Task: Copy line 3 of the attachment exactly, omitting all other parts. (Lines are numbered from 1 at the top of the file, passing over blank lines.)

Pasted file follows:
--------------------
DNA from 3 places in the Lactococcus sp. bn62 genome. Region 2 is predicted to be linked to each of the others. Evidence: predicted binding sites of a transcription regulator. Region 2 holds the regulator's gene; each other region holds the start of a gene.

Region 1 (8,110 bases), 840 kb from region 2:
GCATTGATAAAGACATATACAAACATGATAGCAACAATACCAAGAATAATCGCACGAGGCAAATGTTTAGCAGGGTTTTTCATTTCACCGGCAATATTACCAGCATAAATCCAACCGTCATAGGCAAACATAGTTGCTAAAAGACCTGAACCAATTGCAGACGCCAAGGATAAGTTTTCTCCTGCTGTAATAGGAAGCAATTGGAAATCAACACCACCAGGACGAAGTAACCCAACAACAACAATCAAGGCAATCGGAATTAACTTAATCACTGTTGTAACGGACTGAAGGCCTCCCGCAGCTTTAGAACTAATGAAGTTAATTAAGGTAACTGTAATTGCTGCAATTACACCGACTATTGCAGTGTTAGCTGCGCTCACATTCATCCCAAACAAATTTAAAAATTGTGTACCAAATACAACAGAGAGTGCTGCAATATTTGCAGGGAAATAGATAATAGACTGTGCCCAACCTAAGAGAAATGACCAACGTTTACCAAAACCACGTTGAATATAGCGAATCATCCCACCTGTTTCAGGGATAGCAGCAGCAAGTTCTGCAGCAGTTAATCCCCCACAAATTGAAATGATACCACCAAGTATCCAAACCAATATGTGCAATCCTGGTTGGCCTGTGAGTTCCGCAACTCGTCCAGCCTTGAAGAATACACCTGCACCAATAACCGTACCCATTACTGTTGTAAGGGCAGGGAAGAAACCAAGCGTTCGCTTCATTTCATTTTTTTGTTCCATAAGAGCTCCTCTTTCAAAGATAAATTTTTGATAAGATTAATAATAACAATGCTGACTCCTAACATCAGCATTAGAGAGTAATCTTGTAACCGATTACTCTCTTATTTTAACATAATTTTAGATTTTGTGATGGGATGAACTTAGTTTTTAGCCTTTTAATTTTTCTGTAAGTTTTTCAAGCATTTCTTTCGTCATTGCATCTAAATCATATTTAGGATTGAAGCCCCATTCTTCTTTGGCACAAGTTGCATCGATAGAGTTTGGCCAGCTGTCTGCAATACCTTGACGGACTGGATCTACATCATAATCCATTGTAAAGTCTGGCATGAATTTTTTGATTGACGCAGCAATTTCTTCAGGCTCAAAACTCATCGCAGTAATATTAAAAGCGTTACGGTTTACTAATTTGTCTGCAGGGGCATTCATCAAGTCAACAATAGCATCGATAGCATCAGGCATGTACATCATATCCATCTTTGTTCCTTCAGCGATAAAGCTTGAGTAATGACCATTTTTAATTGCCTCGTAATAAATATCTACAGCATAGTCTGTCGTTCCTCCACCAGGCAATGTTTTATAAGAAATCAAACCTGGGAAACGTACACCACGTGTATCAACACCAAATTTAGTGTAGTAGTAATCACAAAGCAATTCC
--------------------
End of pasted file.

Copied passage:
GCATTGATAAAGACATATACAAACATGATAGCAACAATACCAAGAATAATCGCACGAGGCAAATGTTTAGCAGGGTTTTTCATTTCACCGGCAATATTACCAGCATAAATCCAACCGTCATAGGCAAACATAGTTGCTAAAAGACCTGAACCAATTGCAGACGCCAAGGATAAGTTTTCTCCTGCTGTAATAGGAAGCAATTGGAAATCAACACCACCAGGACGAAGTAACCCAACAACAACAATCAAGGCAATCGGAATTAACTTAATCACTGTTGTAACGGACTGAAGGCCTCCCGCAGCTTTAGAACTAATGAAGTTAATTAAGGTAACTGTAATTGCTGCAATTACACCGACTATTGCAGTGTTAGCTGCGCTCACATTCATCCCAAACAAATTTAAAAATTGTGTACCAAATACAACAGAGAGTGCTGCAATATTTGCAGGGAAATAGATAATAGACTGTGCCCAACCTAAGAGAAATGACCAACGTTTACCAAAACCACGTTGAATATAGCGAATCATCCCACCTGTTTCAGGGATAGCAGCAGCAAGTTCTGCAGCAGTTAATCCCCCACAAATTGAAATGATACCACCAAGTATCCAAACCAATATGTGCAATCCTGGTTGGCCTGTGAGTTCCGCAACTCGTCCAGCCTTGAAGAATACACCTGCACCAATAACCGTACCCATTACTGTTGTAAGGGCAGGGAAGAAACCAAGCGTTCGCTTCATTTCATTTTTTTGTTCCATAAGAGCTCCTCTTTCAAAGATAAATTTTTGATAAGATTAATAATAACAATGCTGACTCCTAACATCAGCATTAGAGAGTAATCTTGTAACCGATTACTCTCTTATTTTAACATAATTTTAGATTTTGTGATGGGATGAACTTAGTTTTTAGCCTTTTAATTTTTCTGTAAGTTTTTCAAGCATTTCTTTCGTCATTGCATCTAAATCATATTTAGGATTGAAGCCCCATTCTTCTTTGGCACAAGTTGCATCGATAGAGTTTGGCCAGCTGTCTGCAATACCTTGACGGACTGGATCTACATCATAATCCATTGTAAAGTCTGGCATGAATTTTTTGATTGACGCAGCAATTTCTTCAGGCTCAAAACTCATCGCAGTAATATTAAAAGCGTTACGGTTTACTAATTTGTCTGCAGGGGCATTCATCAAGTCAACAATAGCATCGATAGCATCAGGCATGTACATCATATCCATCTTTGTTCCTTCAGCGATAAAGCTTGAGTAATGACCATTTTTAATTGCCTCGTAATAAATATCTACAGCATAGTCTGTCGTTCCTCCACCAGGCAATGTTTTATAAGAAATCAAACCTGGGAAACGTACACCACGTGTATCAACACCAAATTTAGTGTAGTAGTAATCACAAAGCAATTCC